When Kathy Roller heard a stranger's child making inappropriate noises in the movie theater, she was moved to write a letter.

By Jamie Pacton
January 05, 2016
happy boy at the movies
Credit: Shutterstock

Mom Kathy Roller went to the new Star Wars movie with her husband expecting action, adventure, and a good time. She didn't expect to leave in tears, her heart full of memories of her son Isaac, a 7-year-old with a heart condition and special needs who passed away earlier this year. What moved Roller to tears wasn't anything on screen. Rather, it was the loud laughter and other noises of another child in the theater that stirred memories of Roller's son. So, she wrote a letter to the parents, that has since been shared widely online.

In the letter, Roller says:

"With excitement in our eyes, my husband and I made it to the seats in the center of the theater. As the TIE fighters and Starfighters started engaging in an epic battle in the middle of the galaxy...all I could hear...was YOUR kid making loud noises. I couldn't take it any longer....I started crying...because, as much as I wanted to lose myself in this movie...your loud kid helped me remember my son, Isaac.

You see...our son Isaac, passed away earlier this year from an infection in his heart. Some days it's hard to smile, to find something to laugh at, and some days...to even breathe.

Thank you for reminding me that it's OK to remember...

and to cry...

and to laugh about it afterwards."

Roller's words have made some people upset. Commenters have argued back and forth about whether any loud child—especially one with special needs who is inclined to make noise at inappropriate times—should be taken to a movie. Some have made the case that parents like Roller and the ones she wrote the letter to are destroying the movie-going experience for everyone else and being selfish.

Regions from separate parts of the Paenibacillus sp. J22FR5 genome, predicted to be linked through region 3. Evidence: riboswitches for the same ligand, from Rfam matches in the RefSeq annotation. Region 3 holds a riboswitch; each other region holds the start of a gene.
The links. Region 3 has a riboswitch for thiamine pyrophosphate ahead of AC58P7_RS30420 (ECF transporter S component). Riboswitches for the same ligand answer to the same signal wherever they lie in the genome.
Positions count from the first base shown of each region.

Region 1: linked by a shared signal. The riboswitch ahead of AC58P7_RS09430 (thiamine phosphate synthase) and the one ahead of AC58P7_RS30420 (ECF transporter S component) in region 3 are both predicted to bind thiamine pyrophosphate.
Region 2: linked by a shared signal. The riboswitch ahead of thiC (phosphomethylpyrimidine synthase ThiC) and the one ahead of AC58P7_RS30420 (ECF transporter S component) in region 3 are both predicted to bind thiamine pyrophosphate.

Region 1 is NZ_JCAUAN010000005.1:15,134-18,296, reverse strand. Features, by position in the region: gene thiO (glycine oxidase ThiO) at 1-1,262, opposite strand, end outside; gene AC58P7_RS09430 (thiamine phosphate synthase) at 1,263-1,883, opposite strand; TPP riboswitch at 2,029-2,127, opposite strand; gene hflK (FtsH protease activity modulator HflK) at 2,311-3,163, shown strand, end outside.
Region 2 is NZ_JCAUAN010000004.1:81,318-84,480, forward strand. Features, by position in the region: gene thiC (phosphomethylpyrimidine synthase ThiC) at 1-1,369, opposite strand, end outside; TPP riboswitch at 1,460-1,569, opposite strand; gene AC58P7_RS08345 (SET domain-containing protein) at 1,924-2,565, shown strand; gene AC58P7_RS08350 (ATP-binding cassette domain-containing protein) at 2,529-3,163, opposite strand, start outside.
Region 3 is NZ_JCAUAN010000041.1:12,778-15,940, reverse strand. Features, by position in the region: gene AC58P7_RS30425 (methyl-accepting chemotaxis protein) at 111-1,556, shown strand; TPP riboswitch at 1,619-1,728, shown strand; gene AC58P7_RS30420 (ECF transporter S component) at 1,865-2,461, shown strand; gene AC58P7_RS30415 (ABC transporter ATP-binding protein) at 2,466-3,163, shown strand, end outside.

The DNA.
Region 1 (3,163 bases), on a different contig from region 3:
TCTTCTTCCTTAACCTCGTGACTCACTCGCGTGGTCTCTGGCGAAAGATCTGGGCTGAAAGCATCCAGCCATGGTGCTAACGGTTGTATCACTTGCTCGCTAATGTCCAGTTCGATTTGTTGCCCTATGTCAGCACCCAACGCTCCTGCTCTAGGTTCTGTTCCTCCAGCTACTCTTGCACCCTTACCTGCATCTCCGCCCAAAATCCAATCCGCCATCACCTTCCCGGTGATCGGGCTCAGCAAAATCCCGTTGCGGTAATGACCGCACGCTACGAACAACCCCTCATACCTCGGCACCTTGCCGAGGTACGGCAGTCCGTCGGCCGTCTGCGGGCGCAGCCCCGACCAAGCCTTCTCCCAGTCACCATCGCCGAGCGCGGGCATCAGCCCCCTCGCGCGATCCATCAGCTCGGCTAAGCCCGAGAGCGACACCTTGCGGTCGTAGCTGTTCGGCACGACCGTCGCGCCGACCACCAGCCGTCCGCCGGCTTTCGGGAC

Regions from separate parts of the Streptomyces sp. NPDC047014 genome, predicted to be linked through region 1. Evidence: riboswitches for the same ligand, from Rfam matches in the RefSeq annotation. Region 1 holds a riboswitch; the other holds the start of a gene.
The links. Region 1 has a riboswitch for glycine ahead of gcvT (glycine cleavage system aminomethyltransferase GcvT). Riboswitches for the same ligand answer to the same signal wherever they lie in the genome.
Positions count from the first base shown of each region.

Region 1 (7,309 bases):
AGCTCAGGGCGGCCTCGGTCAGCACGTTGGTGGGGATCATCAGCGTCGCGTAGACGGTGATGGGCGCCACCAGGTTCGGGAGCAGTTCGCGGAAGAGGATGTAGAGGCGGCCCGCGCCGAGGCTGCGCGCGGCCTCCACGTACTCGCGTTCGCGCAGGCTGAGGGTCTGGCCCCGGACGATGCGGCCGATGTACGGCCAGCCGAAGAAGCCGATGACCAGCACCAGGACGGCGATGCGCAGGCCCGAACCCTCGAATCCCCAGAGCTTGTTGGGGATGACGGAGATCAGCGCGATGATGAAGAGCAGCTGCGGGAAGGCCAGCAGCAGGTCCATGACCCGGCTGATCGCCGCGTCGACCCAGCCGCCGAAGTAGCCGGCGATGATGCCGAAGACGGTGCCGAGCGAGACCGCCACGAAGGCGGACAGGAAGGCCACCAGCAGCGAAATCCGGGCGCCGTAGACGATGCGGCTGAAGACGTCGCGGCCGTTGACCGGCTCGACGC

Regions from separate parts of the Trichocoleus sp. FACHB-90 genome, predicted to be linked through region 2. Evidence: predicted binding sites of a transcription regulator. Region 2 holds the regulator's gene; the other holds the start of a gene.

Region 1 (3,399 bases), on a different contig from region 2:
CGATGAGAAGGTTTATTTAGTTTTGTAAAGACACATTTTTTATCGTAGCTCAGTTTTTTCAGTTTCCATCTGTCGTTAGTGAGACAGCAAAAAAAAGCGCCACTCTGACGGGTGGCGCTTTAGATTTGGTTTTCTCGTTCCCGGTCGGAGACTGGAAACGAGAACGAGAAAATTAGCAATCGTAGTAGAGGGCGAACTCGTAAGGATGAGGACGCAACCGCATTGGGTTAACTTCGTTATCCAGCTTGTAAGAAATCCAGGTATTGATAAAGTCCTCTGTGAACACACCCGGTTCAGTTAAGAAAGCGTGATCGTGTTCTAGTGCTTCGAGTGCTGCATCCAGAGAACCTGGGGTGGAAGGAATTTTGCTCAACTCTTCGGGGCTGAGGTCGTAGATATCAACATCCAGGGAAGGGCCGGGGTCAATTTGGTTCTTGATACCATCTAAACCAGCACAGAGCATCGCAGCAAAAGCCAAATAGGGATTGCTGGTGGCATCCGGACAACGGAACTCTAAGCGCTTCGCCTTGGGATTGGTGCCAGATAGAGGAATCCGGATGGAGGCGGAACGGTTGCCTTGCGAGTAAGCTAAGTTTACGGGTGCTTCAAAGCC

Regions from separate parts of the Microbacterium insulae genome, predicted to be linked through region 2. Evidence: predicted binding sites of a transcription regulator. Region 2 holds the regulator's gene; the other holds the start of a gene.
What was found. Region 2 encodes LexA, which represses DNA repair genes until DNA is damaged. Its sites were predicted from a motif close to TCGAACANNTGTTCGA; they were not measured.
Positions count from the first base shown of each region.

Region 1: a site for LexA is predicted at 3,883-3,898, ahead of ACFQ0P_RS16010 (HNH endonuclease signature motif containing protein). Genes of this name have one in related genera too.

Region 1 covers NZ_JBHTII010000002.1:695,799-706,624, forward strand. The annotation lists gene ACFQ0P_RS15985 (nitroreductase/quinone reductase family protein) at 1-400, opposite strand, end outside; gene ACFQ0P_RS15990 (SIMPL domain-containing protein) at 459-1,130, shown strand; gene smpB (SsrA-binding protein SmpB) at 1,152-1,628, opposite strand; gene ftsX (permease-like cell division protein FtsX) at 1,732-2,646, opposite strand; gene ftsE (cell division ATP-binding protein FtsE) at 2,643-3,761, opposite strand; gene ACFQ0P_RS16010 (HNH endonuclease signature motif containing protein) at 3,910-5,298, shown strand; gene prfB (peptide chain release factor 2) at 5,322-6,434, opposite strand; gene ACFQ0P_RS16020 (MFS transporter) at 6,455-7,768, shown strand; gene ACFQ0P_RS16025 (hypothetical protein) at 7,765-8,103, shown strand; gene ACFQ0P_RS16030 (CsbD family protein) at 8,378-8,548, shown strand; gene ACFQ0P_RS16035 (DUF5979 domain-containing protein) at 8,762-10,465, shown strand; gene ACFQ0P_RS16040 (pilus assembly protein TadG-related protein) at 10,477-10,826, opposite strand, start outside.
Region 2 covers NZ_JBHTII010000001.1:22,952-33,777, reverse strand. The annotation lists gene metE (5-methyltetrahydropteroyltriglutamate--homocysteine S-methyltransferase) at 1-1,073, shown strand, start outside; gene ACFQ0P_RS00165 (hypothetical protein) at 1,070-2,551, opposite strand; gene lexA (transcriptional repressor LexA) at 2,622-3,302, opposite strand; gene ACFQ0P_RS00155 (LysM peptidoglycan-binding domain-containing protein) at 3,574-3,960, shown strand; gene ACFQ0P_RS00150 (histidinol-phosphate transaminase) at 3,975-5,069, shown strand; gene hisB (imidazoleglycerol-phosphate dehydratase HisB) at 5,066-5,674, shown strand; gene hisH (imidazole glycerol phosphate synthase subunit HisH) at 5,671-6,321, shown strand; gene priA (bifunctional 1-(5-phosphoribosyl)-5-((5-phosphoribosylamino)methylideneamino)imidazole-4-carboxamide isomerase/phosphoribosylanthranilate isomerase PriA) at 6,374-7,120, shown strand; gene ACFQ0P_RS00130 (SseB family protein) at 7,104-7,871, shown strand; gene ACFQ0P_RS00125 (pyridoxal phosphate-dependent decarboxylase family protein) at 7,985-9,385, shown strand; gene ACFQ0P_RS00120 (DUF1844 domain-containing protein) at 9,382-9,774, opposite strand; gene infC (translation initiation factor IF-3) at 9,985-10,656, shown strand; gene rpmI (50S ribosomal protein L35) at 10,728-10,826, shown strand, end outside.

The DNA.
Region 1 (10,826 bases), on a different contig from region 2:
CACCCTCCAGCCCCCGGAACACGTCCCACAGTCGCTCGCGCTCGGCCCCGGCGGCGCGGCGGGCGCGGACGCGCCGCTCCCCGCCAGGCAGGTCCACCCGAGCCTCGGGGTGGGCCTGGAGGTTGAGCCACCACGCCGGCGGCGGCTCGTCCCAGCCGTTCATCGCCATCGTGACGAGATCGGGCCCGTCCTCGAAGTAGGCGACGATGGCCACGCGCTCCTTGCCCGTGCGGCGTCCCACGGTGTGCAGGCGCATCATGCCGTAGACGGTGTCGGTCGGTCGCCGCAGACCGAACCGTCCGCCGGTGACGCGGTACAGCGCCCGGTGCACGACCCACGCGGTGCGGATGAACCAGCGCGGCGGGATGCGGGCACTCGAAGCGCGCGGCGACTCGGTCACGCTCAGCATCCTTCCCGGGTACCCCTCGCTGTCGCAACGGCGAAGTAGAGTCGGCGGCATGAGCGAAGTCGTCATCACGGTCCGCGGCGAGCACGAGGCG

I think this negative approach is missing Roller's point, and I firmly believe that if we want to be an inclusive society we need to embrace people of all abilities doing things like going to movies, even if they laugh at suspenseful parts or make loud noises. Rather than debating if kids like Roller's (or my own) should go to movies, let's hold on to the larger point here.

Life is short. We get only a finite number of years with our loved ones, and our precious children's existence shouldn't be taken for granted. Let's seize the joy we can, enjoy every day with our children, support and connect with each other, and laugh even when no one else is.

Jamie Pacton lives near Portland where she drinks loads of coffee, dreams of sailing, and enjoys each day with her husband and two sons. Find her at www.jamiepacton.com and Twitter @jamiepacton.